SCULPTOR’S PROCESS: Frank makes a fountain
Posted on June 7, 2014
It all started with a sculpture you may recognize if you’ve been to Matthews Gallery in the past few years. Frank Morbillo‘s ‘Complement’ was a fountain that stood outside our building for a time, enchanting Canyon Road tourists with its elegant lines and soothing sounds:
“It was inspired by the figure, a relationship between people or entities,” says Frank. “The two sides have a connection in terms of how the line of one complements the line of the other.”
Two gallery visitors who were particularly charmed by the sculpture kept it in mind as they built their new home. Nearing the end of construction, they got in touch with Frank and asked him to create a similar piece for their front entryway. Just like the two pillars of the sculpture, Frank says the commission was all about maintaining a carefully balanced dynamic.
“During the course of the commission, I am constantly sending images that are going back and forth between myself and my client,” the artist explains. “Six times throughout this process or more, we were exchanging information and tweaking and getting approval.”
Below you’ll see images from their correspondence, starting with a cardboard model and ending with the stainless steel fountain in its beautiful new space. Follow Frank on his artistic journey…
First, Frank marked up an image of the original sculpture (left). ‘Complement’ was larger than his clients wanted, so he adjusted the scale and used the new measurements to resize some cardboard cutouts from the original project (center). The new, smaller cardboard pieces came together to create a full-scale model of the new piece (right).
“When I’m building it in the studio, it’s important to have the model at the level that it’s going to be viewed. In the clients’ home, it’s going to be up a few steps from the ground level. I elevated it to make sure the proportions were working. I want there to be a good interaction of elements.”
“Different materials make the water flow differently. A rough material creates some surface tension, while a slick material will let the water run very fast.”
Next, Frank manipulated images of the cardboard model in Photoshop to show the flow of the fountain. The blue line you see on the edited photograph is where the water will fall on one side. The white piece of cardboard under the sculpture represents its base, which presented a unique problem.
“From the very beginning, I had to be very careful about water flow because I had a limited landing pad for the water to fall. The basin was much smaller and narrower than in the original sculpture.”
After tweaking the cardboard model, Frank took it apart and traced the pieces on stainless steel (left). He used tack welding to create a rough version of the piece (center and right). Tack welds allowed Frank to alter the form based on his client’s feedback.
“The dark buttons going up the edge are the tack welds. The tack weld is very strong; a series of four down the side can hold it mostly in place. Once you’re at this step, you want to make sure that everything is right. Afterwards, there are several days worth of work to make the elements seamless.”
It took about a week to create the shiny sculpture you see on the left. The two red arrows mark openings for the water. Next Frank worked on the base of the sculpture, installing a pump and carefully feeding the electrical cord through a riser tube that holds it above the water (center and right).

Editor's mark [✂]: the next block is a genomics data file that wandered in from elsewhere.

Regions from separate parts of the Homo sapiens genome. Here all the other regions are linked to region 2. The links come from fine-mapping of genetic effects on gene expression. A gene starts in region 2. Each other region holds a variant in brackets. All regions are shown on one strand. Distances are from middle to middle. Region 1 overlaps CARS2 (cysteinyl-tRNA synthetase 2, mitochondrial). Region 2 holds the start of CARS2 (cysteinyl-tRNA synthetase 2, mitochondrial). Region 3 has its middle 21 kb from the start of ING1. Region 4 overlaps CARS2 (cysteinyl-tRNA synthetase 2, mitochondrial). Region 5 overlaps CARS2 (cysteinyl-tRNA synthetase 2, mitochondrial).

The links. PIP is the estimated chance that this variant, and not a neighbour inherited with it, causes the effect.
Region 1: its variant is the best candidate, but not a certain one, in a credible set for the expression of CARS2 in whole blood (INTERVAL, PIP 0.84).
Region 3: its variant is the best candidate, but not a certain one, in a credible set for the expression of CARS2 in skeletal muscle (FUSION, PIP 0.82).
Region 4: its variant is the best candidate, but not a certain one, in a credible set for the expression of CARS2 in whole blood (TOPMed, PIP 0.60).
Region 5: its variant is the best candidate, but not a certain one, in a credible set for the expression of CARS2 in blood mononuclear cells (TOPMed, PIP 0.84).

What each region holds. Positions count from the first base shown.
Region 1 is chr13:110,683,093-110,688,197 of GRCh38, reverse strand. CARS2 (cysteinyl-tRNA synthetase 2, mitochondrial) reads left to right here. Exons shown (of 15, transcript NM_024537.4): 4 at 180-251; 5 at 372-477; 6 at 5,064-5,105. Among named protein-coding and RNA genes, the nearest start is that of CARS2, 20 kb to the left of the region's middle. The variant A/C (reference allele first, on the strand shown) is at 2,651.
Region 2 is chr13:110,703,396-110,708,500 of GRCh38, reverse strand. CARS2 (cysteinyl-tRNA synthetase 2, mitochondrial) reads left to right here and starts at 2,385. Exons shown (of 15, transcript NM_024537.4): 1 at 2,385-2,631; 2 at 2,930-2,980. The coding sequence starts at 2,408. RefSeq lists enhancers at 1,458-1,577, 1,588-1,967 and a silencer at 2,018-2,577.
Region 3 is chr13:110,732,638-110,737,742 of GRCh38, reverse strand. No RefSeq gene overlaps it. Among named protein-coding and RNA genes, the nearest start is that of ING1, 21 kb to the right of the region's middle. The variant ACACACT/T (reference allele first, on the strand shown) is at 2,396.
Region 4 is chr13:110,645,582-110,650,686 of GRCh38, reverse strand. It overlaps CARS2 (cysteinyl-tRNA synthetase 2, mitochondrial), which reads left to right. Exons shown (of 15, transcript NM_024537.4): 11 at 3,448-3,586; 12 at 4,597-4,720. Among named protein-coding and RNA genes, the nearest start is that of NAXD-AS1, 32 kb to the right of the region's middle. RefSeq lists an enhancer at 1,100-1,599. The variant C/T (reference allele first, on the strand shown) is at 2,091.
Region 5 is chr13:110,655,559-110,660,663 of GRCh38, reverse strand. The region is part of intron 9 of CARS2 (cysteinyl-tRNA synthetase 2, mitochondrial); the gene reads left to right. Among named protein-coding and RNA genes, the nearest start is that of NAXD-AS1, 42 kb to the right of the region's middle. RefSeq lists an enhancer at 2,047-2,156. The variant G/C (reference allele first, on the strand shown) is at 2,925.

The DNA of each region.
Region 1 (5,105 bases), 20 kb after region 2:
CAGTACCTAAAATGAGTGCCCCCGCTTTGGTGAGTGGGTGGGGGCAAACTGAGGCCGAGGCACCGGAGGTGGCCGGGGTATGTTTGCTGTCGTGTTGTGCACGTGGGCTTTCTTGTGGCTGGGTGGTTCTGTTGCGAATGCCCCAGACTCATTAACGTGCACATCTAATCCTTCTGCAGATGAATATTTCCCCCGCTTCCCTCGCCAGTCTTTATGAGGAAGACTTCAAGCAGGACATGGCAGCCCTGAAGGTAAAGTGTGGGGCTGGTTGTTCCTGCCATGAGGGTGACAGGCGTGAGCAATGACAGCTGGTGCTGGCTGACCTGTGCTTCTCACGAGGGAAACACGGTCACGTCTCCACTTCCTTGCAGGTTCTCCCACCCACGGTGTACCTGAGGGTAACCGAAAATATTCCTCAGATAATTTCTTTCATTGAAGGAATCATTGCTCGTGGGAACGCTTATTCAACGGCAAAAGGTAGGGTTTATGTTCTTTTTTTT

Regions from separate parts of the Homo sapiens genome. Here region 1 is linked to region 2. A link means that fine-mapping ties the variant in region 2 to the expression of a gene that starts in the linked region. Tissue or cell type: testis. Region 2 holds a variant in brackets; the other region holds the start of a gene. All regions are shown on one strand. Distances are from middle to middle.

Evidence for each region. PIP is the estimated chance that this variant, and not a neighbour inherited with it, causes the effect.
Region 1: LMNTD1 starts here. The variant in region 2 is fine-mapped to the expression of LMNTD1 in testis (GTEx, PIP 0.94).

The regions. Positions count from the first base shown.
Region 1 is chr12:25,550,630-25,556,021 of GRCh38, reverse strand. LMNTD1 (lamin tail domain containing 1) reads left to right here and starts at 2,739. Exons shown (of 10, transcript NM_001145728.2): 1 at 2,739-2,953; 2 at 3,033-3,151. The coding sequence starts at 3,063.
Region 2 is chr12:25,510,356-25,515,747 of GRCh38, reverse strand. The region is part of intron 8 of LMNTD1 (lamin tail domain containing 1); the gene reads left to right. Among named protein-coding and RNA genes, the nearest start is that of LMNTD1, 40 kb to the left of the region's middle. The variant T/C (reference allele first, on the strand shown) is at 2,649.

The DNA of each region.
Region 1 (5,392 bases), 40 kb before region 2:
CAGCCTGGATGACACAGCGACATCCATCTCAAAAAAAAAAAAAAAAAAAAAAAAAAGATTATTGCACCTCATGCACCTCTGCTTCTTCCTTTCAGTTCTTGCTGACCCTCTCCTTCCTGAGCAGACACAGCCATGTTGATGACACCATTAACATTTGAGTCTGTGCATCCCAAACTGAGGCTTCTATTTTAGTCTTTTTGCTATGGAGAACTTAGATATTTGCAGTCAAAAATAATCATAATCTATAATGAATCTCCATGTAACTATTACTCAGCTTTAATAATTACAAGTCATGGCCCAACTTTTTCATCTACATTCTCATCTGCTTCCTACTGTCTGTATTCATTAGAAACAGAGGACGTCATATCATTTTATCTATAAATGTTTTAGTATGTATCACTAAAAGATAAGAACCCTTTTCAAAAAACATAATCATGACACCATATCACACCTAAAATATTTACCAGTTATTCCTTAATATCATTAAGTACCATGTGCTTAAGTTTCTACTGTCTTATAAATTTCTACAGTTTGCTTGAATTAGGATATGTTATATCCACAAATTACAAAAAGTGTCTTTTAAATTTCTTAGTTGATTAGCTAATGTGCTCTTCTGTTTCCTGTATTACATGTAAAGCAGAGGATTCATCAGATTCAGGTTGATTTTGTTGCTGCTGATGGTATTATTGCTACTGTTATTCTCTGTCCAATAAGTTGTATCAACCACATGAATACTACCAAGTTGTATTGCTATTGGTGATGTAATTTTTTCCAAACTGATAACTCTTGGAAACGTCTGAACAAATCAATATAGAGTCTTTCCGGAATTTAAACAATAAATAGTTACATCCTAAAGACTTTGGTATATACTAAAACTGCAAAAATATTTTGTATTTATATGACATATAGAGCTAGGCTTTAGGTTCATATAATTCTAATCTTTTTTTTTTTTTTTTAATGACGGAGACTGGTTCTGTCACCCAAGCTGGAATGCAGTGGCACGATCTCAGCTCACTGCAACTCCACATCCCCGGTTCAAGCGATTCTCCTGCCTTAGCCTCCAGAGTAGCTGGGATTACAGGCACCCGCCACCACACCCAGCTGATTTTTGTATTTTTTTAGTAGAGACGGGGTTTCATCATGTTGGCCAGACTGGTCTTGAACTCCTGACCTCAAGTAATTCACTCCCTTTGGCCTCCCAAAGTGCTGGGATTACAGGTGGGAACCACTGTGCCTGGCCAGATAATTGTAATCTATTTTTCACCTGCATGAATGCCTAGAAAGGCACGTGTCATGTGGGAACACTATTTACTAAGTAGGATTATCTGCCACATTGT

“All of those edges have been welded and sanded. This is my first rough pass on putting the finish on the metal.”
“One of the things you look for is the pump’s capacity to go vertical. I size it at a slightly greater capacity than my need is going to be so that I’m sure the water will reach the top.”
“The water enhances and adds to the whole scheme of the project. By placing the pump on the foam pads, it reduces noise vibration from the pump, allowing the viewer to focus on the sound of the fountain.”
Frank cut mesh and steel plates to cover the base and prevent splashing. The slots you see around the sides of the sculpture are one of Frank’s latest innovations.
“Because of the size of the basin, I have less latitude with what the water does and how it falls. I knew I had to create a slot around the base of both sculptures so as the water falls it goes into this slot. It worked really well, and I learned something from it. It’s changed how I deal with water capture in a small basin.”
“In every sculpture project, there’s always the opportunity to say, ‘What can I do different in the future?’”
Careful tests of the water flow followed. Frank got the final approval from the client and shipped it.
“There’s a lot of structure in there that you’re not seeing that supports all of the different elements. When all of this is said and done, you don’t see any of that but it’s all happening because of it.”
“I took a good long look at it and liked what I was seeing in terms of how I thought it would look on site.”
Frank’s clients sent back images of the piece in its new home, and the sculptor couldn’t be happier.
“The experience of walking up the steps and around the sculpture must be pretty awesome.”
“It’s interesting, the sculpture is the only thing with curves in the space. Everything else is really hard and geometric. That’s cool that it’s really different than anything else line-wise in the space.”
“When you can have fun going through the process of doing it, for me that’s where my thoughts go when I’m working. There’s a lot of opportunities to have fun.”
“When I saw the contemporary design of the house, I said, ‘Great project.’ I’m really happy that this sculpture became part of it.”